In land-scarce Singapore, living in a bigger home embodies living the Singaporean dream. Having more space in a home is a premium that elevates your status when you invite visitors to your home. The large floor to ceiling windows, the expansive living room, and the massive master bedroom represent a form of luxury that make your friends and neighbors green with envy whenever you throw a house party.
In today’s real estate market, buyers are constantly lamenting about the dwindling “square footage” of newly built homes. Due to space constraints, newer residential development are getting denser with more units with compact layouts. One has just to compare with developments built 15 to 20 years ago to see the stark difference.
A three-bedroom at 21 years old Simsville is about 1,240 square feet. A brand new 3-bedder at Sims Urban Oasis that has obtained its Temporary Occupation Permit averages at 900 square feet! Where did the 300 square feet go?
Hence buyers have a choice. If they prefer to have more space, they can opt for bigger and spacious apartments in older developments. But before committing, it is better to weigh in the pros and cons of bigger apartments.
A bigger home in square footage essentially means a higher price quantum. Buying at a higher price usually requires the buyer to take up a higher mortgage with the bank. With TDSR calculations in, you need a bigger paycheck to sustain the mortgage repayments of the bigger home. Hence rushing headlong to for the bigger home that costs a little more can make the difference in happier or skimpier retirement life.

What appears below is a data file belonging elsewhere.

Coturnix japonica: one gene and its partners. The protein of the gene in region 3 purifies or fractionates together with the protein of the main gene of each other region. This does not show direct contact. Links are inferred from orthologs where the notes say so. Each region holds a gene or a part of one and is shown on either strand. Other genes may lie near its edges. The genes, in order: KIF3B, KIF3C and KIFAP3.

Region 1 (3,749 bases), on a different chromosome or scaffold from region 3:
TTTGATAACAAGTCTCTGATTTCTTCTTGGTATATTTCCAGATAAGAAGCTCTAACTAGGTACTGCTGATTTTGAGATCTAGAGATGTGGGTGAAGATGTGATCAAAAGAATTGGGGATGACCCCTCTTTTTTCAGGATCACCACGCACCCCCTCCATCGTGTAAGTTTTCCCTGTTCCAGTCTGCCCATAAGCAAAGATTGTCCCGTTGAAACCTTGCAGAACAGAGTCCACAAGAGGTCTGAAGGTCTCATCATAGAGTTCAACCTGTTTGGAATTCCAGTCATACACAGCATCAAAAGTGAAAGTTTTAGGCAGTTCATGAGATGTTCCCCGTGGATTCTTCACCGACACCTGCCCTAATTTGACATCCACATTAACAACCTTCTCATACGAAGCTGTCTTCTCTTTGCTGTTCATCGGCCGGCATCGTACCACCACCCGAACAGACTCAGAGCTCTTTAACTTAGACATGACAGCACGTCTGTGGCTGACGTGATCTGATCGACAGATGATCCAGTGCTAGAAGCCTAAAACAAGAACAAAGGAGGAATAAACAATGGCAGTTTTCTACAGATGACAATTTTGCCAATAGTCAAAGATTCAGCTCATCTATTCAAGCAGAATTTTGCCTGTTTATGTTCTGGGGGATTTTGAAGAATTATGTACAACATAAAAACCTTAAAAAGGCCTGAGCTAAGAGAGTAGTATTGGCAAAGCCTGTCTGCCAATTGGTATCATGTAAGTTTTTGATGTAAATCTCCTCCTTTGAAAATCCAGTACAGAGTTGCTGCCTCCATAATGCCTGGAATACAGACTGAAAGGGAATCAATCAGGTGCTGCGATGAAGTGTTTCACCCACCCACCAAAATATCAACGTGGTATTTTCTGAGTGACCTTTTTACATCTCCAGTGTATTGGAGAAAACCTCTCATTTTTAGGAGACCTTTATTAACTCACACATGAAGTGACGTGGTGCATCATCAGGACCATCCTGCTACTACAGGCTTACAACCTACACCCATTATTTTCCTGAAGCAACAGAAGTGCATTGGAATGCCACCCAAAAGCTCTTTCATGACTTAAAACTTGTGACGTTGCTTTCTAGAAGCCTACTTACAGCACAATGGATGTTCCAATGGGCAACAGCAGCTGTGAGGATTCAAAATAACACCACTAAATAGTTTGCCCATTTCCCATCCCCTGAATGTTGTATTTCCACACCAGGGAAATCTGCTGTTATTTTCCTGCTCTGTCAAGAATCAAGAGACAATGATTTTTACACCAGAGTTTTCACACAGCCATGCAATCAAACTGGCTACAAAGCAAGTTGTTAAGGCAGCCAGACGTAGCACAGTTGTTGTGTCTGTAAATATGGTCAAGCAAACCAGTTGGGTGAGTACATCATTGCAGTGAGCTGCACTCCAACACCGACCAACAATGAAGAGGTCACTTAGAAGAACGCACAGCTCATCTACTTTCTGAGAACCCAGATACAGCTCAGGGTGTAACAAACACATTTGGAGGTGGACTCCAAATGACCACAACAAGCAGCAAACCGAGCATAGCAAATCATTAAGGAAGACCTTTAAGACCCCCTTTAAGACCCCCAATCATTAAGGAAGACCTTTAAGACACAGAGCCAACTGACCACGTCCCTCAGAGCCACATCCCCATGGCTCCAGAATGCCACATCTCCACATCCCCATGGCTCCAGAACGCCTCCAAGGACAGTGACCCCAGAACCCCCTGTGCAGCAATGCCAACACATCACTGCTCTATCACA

You may have to sacrifice on a good location in order to get the bigger home of your dreams. In Singapore, the further away from the core, the lower the property prices. In a similar vein, properties further away from MRT stations are more affordable.
Buyers who love to have more space may consider living in a bigger home that is located far away from the core, away from the MRT station and away from amenities and conveniences. But the hassle of the daily commute may take a toll in the hot Singapore weather.
Time and Effort vs Having A Lifestyle
Living in a bigger home inevitability means having a bigger responsibility in the upkeep of your home. A landed home with a big lawn and a pool requires a lot of time and money to keep them in a pristine condition. For a bigger high rise condominium, the bigger balcony and more windows require more scrubbing. The extra toilet and yard will not clean itself automatically.
Although your initial idea of living in a bigger home is to have more space for your personal enjoyment, the time and effort required to clean and maintain the extra space negate the enjoyment. In hardworking Singapore where its a norm for both spouses to work long hours in their day job, spending hard-earned weekends scrubbing the house down does not seem to be a fun idea. Simply put, there is no time to enjoy the extra space.
Homeowners can easily turn to a simple solution – outsourced help, to assist in the upkeep of the house. Getting a live-in maid could solve most of the problems associated with housekeeping. However, getting domestic help also has many related issues. A live-in maid may need to be trained and supervised constantly which requires some time and effort as well.
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A Bigger Home Is Not Necessary A Better Investment.